You have heard of the pumped laser and maser. Here is a new type of pumped energy system: the vaser. 'Laser' is an acronym for 'light amplification by stimulated emission of radiation,' and 'maser' is an acronym for 'microwave amplification by stimulated emission of radiation.' I coined the term 'vaser' after reading an article in the June 2014 edition of Model Aviation about a relatively new form of radio controlled (R/C) model sailplane sport - dynamic soaring - that, using a specially developed technique to exploit geography and prevailing winds, produces aircraft speeds of more than 400 miles per hour. Per my definition, 'vaser' is an acronym for 'velocity amplification by stimulated enhancement of energy' (OK, it's a lame attempt at being clever).
It occurred to me that the mechanism used to add energy to electrons in atoms is fundamentally the same as that used to add energy to the sailplane in dynamic soaring. In pumped laser and maser systems, an external power source (stimulus) is used to cyclically add energy to the electrons of certain elemental atoms by forcing them into higher level orbitals. Since the electrons naturally want to reside in their ground state, they return there once the stimulus is removed. The difference in energy is emitted as electromagnetic radiation at a wavelength concordant with the Planck equation, λ = (c · h) / (E2 - E1), where c is the speed of light, h is Planck's constant, and E2 - E1 is the energy level difference. A diagram of the laser pumping mechanism is provided below.
With dynamic soaring, the sailplane is analogous to the electron, altitude is analogous to orbital energy levels, and orographic lift is analogous to the external pumping energy. Orographic lift is generated when the horizontal component of an air current (wind) is forced to vertical in the presence of an upward sloping surface such as the windward face of a slope (see diagram below). To begin the dynamic soaring cycle, the model sailplane is launched at the top of the ridge and it is lifted by the high speed upward moving air, thereby increasing its potential energy by virtue of an altitude gain. At some point on the leeward (downwind) side of the slope, lift is significantly reduced and the model is placed in a dive, exchanging potential energy for kinetic energy (speed). According to a location determined by the experienced pilot, a sharp is executed at the bottom of the loop and the sailplane zooms back up, loosing kinetic energy (and therefore speed) in the process, but regaining some potential energy. Aerodynamic drag and heating losses expend some of the total system energy, so without an external energy source to replenish the lost energy, the model would not be able to reach its beginning altitude; this is analogous to the emitted radiation. However, the orographic lift impinges upon the sailplane when it breaches the top of the ridge and pumps energy back into the system (the model). Since the sailplane, if piloted skillfully, was traveling faster at the breach point during this cycle than during the previous cycle, it reaches a higher altitude this time, resulting in an even greater potential energy. The dive/climb cycle is repeated until the model reaches its maximum speed. Nifty, n'est-ce pas?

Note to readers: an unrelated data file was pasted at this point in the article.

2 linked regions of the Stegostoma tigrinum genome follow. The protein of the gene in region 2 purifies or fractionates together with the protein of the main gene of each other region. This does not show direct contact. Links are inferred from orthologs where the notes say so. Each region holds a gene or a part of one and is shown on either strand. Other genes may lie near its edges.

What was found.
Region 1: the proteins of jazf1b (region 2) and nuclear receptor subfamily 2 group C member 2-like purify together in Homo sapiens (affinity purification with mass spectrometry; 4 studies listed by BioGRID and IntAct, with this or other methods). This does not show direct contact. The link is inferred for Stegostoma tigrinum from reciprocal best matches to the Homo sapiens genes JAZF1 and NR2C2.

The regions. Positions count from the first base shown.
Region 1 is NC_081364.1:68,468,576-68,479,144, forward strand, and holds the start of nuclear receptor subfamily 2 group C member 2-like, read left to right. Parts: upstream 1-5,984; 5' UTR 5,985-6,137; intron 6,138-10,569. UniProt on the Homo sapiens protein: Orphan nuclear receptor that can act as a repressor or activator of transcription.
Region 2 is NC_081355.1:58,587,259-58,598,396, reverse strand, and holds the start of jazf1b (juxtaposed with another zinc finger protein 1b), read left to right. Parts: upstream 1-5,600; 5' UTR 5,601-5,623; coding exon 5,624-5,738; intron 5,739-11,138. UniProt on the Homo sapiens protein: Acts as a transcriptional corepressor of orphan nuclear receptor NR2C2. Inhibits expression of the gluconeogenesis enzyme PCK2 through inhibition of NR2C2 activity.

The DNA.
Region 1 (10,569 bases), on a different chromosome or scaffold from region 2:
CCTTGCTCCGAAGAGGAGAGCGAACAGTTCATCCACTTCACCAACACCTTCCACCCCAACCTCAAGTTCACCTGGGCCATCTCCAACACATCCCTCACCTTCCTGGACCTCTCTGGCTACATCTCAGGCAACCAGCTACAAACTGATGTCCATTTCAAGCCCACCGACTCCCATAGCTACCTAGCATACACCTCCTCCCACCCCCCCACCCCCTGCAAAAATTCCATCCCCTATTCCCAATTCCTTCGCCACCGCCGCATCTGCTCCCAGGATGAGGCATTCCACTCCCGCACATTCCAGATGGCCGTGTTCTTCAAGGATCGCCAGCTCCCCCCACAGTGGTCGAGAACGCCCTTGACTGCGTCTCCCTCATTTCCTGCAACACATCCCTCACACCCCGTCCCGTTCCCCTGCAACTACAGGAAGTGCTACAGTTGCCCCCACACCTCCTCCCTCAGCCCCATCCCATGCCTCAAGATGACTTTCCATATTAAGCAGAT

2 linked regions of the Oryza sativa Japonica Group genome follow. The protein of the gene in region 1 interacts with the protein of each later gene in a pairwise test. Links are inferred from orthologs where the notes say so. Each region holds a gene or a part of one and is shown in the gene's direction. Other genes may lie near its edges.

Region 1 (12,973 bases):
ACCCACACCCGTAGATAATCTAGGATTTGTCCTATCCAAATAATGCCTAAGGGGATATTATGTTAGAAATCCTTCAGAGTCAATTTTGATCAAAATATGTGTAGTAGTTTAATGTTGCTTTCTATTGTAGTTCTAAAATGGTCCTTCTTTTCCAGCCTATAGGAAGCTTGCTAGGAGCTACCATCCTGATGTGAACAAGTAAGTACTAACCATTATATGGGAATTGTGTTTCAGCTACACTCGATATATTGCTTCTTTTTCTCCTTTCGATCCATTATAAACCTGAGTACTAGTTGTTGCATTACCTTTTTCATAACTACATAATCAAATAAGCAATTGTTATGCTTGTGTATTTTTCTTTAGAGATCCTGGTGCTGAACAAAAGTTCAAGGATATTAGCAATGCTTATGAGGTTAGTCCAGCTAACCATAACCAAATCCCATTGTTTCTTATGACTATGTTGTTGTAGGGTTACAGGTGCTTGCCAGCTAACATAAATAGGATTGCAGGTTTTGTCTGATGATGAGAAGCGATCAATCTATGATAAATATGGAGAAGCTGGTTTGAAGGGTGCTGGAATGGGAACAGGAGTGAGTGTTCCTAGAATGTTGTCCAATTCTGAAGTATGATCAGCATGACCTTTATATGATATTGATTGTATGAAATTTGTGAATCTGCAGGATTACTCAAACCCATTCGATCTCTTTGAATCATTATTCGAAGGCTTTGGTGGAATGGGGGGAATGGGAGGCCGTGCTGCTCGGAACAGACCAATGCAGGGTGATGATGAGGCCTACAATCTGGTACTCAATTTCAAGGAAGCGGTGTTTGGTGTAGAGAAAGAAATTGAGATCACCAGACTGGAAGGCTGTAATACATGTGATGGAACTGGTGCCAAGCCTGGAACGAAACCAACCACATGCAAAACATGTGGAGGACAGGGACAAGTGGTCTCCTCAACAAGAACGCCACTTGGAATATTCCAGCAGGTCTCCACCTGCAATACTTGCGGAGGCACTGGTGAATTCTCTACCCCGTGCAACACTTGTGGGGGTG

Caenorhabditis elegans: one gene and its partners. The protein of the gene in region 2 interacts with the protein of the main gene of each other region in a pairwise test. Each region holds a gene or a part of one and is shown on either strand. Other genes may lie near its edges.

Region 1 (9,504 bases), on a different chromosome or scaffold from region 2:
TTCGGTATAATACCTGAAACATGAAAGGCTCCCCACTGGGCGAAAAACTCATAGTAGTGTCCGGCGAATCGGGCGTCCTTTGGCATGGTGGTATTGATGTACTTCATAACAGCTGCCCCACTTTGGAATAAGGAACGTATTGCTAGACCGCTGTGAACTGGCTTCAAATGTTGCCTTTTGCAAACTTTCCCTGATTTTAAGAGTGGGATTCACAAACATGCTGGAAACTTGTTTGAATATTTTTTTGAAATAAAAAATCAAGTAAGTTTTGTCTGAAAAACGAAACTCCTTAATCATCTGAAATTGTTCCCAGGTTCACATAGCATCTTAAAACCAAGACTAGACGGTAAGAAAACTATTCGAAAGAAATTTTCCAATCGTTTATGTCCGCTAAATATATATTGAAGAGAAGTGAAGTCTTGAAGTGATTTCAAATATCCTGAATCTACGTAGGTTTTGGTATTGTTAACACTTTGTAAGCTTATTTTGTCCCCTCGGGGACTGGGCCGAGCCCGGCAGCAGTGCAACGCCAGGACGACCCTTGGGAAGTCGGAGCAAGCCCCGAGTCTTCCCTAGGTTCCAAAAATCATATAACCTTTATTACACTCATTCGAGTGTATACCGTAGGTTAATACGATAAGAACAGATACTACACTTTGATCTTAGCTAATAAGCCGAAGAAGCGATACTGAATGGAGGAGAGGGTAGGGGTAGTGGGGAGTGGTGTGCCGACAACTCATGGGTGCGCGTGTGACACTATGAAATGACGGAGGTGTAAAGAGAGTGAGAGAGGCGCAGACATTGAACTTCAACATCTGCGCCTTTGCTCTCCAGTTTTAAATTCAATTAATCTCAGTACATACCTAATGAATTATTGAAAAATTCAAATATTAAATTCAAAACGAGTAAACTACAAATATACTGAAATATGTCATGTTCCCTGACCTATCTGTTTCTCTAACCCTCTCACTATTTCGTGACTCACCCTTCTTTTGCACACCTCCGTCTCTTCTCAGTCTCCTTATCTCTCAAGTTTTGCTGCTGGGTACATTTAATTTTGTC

Interestingly, the albatross figured out dynamic soaring a long time ago. IEEE's Spectrum magazine published a story, "The Nearly Effortless Flight of the Albatross," and a video (see below) last year, but they did not point out the pumped energy analogy.
What ultimately limits the speed the sailplane can achieve? The airframe is a major factor since its aerodynamic drag saps energy from the pumping system. Assume for the sake of argument that the pilot is perfect, never making a mistake and flying the course flawlessly. Frontal cross-sectional area as well as presented cross-sectional area during turns slows the model down via resistance to the wind. At such high speeds and G-forces, flexing of all components occurs, thereby increasing cross-sectional area. Another factor is the robustness of the airframe regarding stress loading from all three axes. Finally, the geography of the landscape and wind characteristics limit the maximum height and thereby maximum potential energy for a given location. The vertical component of orographic lift diminishes with height above the ridge, and at some point cannot lift the sailplane any higher.
The speed of sound at sea level is 761 miles per hour (mph), so Spencer Lisenby's record speed (as of this writing) of 468 mph is Mach 0.61! A video of his record flight is posted below. The airframe must be incredibly strong to endure such dynamic forces. In fact, the Kinetic 100 DP used is a hand-made sailplane made for speed. Carbon fiber construction comprises most of the airframe components in order to achieve the highest strength-to-weight ratio possible. It has a 100" wingspan and weighs about 250 ounces ready to fly, including the airborne radio control system. Ultra high speed /high torque servos as used on all control surfaces, and cost around $60-$80 each. You must get placed on a waiting list to own a Kinetic 100 DP, and expect to shell out close to $2,000 for it.
Spencer Lisenby's World Record 468 mph Kinetic 100 DP Flight Video
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